Predisposing Conditions And Pathophysiology

IB results from the ingestion of C. botulinum spores. Even though honey is a known source, in about 85% of patients the source is unknown. BI cases occur from six days to 12 months of age and not later. Information derived from a mouse model and clinical cases suggest that transient absence of competitive microbial intestinal flora and/or alteration in motility or pH enables outgrowth of vegetative forms from ingested spores. Recently, weaned infants that have been exclusively breast-fed and, when changes of intestinal flora occurs, are at risk for IB.

Replicating C. botulinum, and occasionally C. baratii and C. butyricum, produce distinctive botulinal neurotoxins (types A-G) of high potency. After systemic absorption, toxin binds to receptors on presynaptic nerve endings of cranial and peripheral nerves and blocks acetylcholine release (15).

Excretion of the organism has persisted for as long as 158 days after the onset of constipation, well after clinical recovery had occurred. The syndrome has occurred in both breast-fed and bottle-fed infants, and the role of type of feeding is yet unsettled (16).

Colonization is believed to occur because normal bowel flora that could compete with C. botulinum have not been fully established.

Risk factors for IB are multifactorial and include breastfeeding, and the introduction of first-formula feeding, consumption of honey, and residence in a region of high spore density and soil disruption (13). Constipation appears to be a risk factor but also is an early manifestation of intoxication (17).

Breastfeeding is a risk factor for IB in all studies (13,16-21). This may be the case because it truly predispose to illness (13,17,20), or that it slows the illness to permit hospitalization (16). However, among hospitalized infants the formula-fed reported from California (16), had a mean age of onset (7.6 + 8.4 weeks) that was significantly less than that of their breast-fed counterparts (13.7 + 8.4 weeks). The younger age at onset for formula-fed infants may reflect their earlier availability of suitable ecologic niches for C. botulinum in the intestinal flora of the formula-fed infants (13,18), as well as the lack of immune factors that are contained in human milk. Long et al. (13), who reported 44 patients with IB from Southeastern Pennsylvania, found that the majority of their patients had just formula feedings or other food introduced within four weeks of onset. The resident gut microflora is capable of blocking the outgrowth and multiplication of C. botulinum spores. The difference in the fecal flora of breast- and formula-fed infants may account for the increased earlier susceptibility of formula-fed infants to IB. Infants fed human milk have more acidic feces (pH 5.1-5.4) that contain a large number of Bifidobacterium (~ 1010/g). Clostridium (as spores) are virtually absent (22).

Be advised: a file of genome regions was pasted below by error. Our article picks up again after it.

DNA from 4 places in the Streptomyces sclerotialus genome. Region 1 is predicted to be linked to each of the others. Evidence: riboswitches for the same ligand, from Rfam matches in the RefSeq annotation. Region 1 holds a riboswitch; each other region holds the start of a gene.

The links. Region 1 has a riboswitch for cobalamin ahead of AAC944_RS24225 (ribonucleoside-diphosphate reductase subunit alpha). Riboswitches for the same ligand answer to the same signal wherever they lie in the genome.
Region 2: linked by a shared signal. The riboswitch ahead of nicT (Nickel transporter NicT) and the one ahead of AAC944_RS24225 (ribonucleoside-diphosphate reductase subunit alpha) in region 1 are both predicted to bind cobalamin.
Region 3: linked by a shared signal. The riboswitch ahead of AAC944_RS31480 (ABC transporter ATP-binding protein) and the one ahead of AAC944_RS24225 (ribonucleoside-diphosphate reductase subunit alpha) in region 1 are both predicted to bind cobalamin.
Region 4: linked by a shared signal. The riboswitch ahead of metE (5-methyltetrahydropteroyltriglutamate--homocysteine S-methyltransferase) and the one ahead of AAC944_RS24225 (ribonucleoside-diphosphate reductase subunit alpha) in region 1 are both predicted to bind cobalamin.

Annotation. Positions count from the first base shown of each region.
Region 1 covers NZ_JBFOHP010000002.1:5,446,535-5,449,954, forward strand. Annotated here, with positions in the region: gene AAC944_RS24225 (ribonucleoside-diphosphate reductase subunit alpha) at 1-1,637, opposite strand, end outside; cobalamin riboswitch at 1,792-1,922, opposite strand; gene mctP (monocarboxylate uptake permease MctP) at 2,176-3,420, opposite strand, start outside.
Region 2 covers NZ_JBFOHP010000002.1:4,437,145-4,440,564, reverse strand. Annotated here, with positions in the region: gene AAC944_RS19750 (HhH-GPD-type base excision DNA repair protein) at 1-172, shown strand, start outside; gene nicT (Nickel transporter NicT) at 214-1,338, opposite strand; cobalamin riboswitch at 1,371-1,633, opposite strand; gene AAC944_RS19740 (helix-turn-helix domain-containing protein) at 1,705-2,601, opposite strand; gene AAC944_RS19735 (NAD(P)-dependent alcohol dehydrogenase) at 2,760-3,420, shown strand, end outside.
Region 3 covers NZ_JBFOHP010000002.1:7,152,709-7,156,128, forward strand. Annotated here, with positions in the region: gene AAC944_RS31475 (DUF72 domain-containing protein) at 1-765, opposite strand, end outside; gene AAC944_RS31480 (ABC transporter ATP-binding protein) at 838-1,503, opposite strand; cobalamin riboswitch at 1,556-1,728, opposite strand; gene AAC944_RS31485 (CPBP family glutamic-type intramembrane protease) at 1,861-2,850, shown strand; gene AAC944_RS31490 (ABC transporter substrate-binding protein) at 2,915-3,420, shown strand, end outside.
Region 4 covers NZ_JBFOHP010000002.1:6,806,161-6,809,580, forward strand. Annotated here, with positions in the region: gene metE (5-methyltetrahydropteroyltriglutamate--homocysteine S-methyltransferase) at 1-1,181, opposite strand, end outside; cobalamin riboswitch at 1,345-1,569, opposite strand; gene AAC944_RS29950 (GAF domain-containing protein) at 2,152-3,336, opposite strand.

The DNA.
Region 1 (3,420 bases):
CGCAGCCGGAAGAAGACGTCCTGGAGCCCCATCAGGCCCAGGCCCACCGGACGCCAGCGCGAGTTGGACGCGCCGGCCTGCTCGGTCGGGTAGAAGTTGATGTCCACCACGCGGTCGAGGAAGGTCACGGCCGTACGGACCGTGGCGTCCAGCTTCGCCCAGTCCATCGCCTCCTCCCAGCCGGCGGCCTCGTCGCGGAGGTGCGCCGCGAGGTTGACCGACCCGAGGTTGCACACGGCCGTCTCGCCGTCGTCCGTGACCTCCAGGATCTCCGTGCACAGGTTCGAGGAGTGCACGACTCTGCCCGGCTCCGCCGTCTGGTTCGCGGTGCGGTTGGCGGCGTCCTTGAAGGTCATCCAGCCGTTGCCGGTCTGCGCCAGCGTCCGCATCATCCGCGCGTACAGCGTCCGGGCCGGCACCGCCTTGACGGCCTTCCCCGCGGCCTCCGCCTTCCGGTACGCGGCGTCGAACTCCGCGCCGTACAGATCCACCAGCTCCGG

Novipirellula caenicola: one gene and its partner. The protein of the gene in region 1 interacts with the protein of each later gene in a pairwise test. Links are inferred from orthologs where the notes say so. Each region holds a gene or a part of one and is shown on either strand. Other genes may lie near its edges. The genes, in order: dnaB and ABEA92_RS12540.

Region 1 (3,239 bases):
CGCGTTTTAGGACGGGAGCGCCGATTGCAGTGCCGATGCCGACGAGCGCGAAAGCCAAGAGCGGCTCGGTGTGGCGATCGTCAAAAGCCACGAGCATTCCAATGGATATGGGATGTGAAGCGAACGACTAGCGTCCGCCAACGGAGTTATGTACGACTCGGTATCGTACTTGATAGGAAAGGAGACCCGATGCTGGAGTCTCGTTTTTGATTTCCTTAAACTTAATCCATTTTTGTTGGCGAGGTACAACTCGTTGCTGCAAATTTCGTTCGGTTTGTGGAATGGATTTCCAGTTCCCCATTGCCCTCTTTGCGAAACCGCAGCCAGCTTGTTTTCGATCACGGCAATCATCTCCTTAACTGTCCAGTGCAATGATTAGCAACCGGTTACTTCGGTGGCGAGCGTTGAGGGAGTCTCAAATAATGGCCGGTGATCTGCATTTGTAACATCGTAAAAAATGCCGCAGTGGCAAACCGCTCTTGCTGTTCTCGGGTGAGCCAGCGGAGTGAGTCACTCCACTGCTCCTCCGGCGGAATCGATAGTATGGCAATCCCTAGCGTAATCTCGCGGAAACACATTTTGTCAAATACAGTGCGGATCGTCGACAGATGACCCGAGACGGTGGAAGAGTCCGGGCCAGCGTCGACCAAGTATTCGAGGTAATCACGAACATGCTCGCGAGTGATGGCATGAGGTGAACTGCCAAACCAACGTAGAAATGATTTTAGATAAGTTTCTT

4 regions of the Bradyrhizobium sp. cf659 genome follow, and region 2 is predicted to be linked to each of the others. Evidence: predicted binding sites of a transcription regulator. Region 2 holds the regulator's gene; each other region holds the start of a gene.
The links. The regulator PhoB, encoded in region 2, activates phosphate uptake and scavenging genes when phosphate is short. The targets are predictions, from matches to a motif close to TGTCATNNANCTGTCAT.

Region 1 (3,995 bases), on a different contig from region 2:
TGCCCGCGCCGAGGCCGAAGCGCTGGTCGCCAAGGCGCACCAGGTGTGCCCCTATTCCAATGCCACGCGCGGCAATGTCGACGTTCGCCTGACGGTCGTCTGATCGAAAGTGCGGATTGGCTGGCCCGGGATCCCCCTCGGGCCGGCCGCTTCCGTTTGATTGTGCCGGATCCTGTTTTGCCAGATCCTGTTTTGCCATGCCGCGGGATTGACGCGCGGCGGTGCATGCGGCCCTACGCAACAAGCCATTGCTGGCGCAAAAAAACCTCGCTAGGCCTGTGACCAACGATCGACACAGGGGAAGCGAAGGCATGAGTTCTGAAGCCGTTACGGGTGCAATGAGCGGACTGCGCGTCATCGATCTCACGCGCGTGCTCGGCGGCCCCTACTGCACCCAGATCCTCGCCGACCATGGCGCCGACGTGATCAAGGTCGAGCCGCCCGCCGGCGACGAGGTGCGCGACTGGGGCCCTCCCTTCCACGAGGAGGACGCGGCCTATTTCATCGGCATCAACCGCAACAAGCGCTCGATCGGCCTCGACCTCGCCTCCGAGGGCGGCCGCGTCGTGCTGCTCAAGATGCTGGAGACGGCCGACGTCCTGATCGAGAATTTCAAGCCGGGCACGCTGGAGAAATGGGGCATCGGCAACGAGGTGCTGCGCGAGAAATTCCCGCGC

In contrast, formula-fed infants have less acidic feces (pH 5.4-8.0), that also contain Clostridium spp. as well as other anaerobes and facultative bacteria (18). The difference in pH may be important, because multiplication of C. botulinum and toxin production declines with reduced pH.

Preformed toxin has not been identified in food ingested by the infants, but the organism has been identified in honey, vacuum cleaner, dust, and soil. C. botulinum organisms, but no preformed toxin, were identified in six different honey specimens fed to three California patients with IB, as well as from 10% (9/90) of honey specimens studied (23). By food exposure history, honey was significantly associated with type B IB. In California, 20% (56 of 272) of hospitalized patients had been fed honey prior to onset of constipation (24), in Utah 83% (10 of 12) (19), and in Southeastern Pennsylvania 14% (6 of 44) (13). Worldwide, honey exposure occurred in 35% (28/75) of hospitalized cases. Of all food items tested, only honey contained C. botulinum organisms.